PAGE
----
June 2, 2009

JavaOne: Day 1

snowmanlabWhew. Technically it's still only day one of the JavaOne conference and I already feel like I've put in a week's worth of energy. I just returned from running the Project Snowman hands-on lab this afternoon. It was moderately successful with a few painful and time consuming hiccups - more on that in a minute. First though, another quick rundown of my day:

The keynote was great. Chris, of course, kicked off the event and introduced the DarkChat application that will be running throughout the conference. It's basically a simple social networking tool that shows off JavaFX. The other thing about it, though, is that the backend is built on Project Darkstar, and Keith is the one who had been spending a lot of his time recently getting that put together. Chris also snuck in a plug for the Project Darkstar sessions during that intro (the Project Snowman lab was completely full this afternoon).

After that, obviously, he yielded to CEO Jonathan Schwartz who ran most of the show. There were several announcements, including preview releases of JDK 7 and J2EE 6 and updates to JavaFX. Perhaps the most interesting, though, is the launch of the Java Store beta program. The Java Store is essentially a distribution mechanism that taps into the huge install base of Java to deliver Java applications to consumers in a consistent manner. Think iPhone's app store except replace iPhone users with Java users. Now, the concept behind the Java Store is not a new idea, but packaging and distributing Java applications has always been sort of a funny animal. I actually think this is a great initiative and hope it takes off.

After the keynote, I attended two sessions. The first was on using Java on game handhelds. This session caught my eye because the description claims that they were able to connect a Sony PSP to a Nintendo DSi using a Project Darkstar server as the game backend. Wow that sounds cool right? Well, it is cool, but not quite as cool as you think. What they actually did is hack the PSP and DSi and put their own firmware on the devices which supports JavaME. They then wrote a game client using the JavaME darkstar client and hooked them both up to the same darkstar server. After some finagling they did eventually get a PSP and two DSi clients logged into the same game, but they were not using anything native to the two devices. A ways off from what we'd like to see but still pretty neat.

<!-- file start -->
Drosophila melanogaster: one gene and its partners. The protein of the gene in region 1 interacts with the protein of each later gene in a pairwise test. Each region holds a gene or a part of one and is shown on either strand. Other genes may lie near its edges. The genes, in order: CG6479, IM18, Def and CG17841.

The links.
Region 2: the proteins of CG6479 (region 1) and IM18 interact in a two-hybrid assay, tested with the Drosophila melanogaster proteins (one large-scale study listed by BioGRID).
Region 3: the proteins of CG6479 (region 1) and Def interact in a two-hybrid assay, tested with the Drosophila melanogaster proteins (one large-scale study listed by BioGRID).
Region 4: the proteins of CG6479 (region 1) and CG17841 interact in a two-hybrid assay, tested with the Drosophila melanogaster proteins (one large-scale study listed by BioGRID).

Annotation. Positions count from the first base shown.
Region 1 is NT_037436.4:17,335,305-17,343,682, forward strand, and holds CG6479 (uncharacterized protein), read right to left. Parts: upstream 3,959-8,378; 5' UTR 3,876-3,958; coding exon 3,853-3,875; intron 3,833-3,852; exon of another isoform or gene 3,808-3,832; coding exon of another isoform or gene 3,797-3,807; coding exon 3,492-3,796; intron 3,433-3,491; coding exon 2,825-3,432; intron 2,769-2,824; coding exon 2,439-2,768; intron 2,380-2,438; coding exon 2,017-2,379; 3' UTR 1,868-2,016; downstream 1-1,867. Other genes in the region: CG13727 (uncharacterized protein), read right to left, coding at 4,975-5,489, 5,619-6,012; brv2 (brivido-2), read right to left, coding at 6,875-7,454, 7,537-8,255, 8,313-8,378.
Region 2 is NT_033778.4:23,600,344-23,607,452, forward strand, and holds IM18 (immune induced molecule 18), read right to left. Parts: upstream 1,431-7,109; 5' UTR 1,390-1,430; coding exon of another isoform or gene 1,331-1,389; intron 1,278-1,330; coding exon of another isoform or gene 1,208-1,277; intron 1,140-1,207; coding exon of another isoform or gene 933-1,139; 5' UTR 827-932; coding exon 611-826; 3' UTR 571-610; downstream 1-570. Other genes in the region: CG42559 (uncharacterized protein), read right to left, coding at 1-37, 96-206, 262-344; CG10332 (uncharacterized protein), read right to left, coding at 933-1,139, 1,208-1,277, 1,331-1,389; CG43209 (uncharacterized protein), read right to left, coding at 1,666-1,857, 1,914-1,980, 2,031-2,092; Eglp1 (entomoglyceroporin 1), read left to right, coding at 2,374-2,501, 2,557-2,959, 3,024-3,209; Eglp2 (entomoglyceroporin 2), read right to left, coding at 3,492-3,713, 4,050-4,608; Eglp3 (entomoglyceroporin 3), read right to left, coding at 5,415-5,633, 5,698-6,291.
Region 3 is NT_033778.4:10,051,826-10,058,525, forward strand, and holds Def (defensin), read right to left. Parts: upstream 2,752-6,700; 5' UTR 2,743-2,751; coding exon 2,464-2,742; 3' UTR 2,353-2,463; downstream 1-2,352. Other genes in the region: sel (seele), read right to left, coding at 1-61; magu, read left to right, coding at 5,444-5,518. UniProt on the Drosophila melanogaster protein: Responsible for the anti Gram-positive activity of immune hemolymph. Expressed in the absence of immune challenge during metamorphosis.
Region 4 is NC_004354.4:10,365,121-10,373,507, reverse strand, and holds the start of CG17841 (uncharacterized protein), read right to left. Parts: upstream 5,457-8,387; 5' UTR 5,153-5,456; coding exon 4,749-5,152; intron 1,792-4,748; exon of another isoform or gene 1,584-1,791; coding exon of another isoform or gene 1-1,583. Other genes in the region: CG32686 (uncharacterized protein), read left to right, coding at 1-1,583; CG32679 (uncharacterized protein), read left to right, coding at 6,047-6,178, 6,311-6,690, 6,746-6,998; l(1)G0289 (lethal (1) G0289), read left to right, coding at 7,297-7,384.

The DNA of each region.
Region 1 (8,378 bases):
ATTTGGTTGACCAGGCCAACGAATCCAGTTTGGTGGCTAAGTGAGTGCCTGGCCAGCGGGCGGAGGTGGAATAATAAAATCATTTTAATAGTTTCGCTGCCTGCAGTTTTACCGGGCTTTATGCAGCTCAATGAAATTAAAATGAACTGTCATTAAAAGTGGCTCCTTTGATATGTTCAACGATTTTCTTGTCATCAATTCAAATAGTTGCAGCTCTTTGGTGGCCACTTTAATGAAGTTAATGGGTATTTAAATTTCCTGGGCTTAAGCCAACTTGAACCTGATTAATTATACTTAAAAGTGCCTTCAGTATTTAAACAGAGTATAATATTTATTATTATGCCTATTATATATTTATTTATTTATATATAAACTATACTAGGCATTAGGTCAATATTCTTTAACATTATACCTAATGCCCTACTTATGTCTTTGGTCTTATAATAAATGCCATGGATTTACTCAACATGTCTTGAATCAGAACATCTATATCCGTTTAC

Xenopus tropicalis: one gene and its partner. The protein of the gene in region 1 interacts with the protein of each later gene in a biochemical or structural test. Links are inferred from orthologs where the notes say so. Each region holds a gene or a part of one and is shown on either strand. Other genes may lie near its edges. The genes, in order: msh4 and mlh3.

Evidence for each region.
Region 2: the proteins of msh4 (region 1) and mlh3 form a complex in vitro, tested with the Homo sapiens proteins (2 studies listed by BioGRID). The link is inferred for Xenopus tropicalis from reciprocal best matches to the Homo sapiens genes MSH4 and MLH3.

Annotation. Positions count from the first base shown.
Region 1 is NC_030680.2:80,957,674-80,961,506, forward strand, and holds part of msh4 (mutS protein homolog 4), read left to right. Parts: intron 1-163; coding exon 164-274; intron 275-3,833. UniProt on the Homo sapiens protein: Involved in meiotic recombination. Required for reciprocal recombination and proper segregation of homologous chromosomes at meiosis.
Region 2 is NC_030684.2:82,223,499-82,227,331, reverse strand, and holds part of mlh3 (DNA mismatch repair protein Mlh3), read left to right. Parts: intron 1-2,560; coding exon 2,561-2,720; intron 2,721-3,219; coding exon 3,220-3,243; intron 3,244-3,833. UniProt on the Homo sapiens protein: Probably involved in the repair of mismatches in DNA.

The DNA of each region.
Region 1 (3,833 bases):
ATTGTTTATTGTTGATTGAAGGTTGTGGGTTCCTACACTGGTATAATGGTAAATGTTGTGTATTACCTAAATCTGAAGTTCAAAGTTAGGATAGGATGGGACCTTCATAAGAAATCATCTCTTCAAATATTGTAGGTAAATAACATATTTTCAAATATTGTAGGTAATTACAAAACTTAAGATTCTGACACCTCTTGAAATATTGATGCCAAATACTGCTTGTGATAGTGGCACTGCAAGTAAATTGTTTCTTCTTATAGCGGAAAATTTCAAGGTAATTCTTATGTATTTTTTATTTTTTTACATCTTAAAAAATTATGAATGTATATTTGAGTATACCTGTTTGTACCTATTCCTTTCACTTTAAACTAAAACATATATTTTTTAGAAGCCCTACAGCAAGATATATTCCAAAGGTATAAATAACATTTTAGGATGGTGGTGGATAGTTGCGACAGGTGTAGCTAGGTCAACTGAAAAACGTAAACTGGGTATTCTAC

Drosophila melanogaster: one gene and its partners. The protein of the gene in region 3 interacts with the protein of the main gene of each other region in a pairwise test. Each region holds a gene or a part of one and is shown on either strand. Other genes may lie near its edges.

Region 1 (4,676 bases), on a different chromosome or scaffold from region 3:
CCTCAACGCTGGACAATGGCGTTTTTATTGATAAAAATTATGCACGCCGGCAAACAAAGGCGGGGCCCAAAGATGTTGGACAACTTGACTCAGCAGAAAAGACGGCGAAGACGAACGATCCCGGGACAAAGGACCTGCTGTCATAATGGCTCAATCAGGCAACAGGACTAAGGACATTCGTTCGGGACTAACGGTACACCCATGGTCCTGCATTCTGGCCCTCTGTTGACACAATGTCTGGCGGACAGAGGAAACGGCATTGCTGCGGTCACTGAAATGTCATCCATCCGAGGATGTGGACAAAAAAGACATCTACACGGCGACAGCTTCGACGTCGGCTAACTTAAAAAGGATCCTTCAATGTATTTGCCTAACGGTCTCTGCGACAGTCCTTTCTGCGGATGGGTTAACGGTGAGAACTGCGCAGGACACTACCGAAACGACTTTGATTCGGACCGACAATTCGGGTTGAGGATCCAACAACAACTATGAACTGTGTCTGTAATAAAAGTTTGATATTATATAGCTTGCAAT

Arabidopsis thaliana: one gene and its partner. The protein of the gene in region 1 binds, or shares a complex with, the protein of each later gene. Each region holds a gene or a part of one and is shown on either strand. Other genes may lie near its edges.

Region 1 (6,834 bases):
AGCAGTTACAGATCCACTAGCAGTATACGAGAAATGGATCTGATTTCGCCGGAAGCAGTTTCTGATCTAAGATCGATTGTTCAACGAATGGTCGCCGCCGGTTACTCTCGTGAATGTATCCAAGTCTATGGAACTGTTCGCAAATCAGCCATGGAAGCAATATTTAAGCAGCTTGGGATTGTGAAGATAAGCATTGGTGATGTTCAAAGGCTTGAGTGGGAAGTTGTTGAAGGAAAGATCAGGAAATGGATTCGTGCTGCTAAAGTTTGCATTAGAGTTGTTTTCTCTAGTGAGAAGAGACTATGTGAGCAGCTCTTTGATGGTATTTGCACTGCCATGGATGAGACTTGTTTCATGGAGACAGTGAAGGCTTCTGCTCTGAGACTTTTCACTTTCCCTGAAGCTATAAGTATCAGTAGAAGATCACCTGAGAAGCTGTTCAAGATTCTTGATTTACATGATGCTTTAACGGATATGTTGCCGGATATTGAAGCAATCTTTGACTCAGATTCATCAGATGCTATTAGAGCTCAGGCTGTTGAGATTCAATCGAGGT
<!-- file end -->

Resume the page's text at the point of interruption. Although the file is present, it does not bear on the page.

The second session that I went to caught my attention because Josh Bloch was one of the presenters. For a while now, I've been meaning to get my hands on and read all the way through his book Effective Java. This session further solidified that desire. During the session, he and Neal Gafter analyzed five or six Java code snippets that look correct but actually have tricky and subtle bugs. Not only was the content interesting, but the back and forth banter style presentation format was entertaining and engaging. I plan to attend another of Josh's talks scheduled for tomorrow.
After a break, as I mentioned above, I proctored and ran the Project Snowman hands-on lab in the late afternoon (with the help of Dan, Keith, and a few other proctors as well). Overall, I would say it ran ok. There was one large and unfortunate problem at the beginning of the lab that reeked havoc throughout the remainder of the session. Essentially, one of the first steps in the lab is to install and configure the Maven plugin for Netbeans. Unfortunately, when all 100 people in the room tried to do that, we overwhelmed something on the network (whether it was the outgoing pipe in the room, the Netbeans server, or what who knows). Getting Maven up and configured for everyone took a while, and once it was up, network connectivity issues continued to plague the attendees as Maven would occasionally search for artifacts on the network causing it to pause or hang during builds. The result is that running the session was not very smooth as I and the other proctors (special thanks to them btw) spent most of the time running around the room debugging these annoying Maven issues rather than Project Darkstar issues. Regardless, though, I think many people did enjoy it and they were given all of the materials that they need to try to complete it on their own.

So that was my day. There's another session tonight on the Java Collections Framework that I'm currently signed up to attend. But first, dinner.

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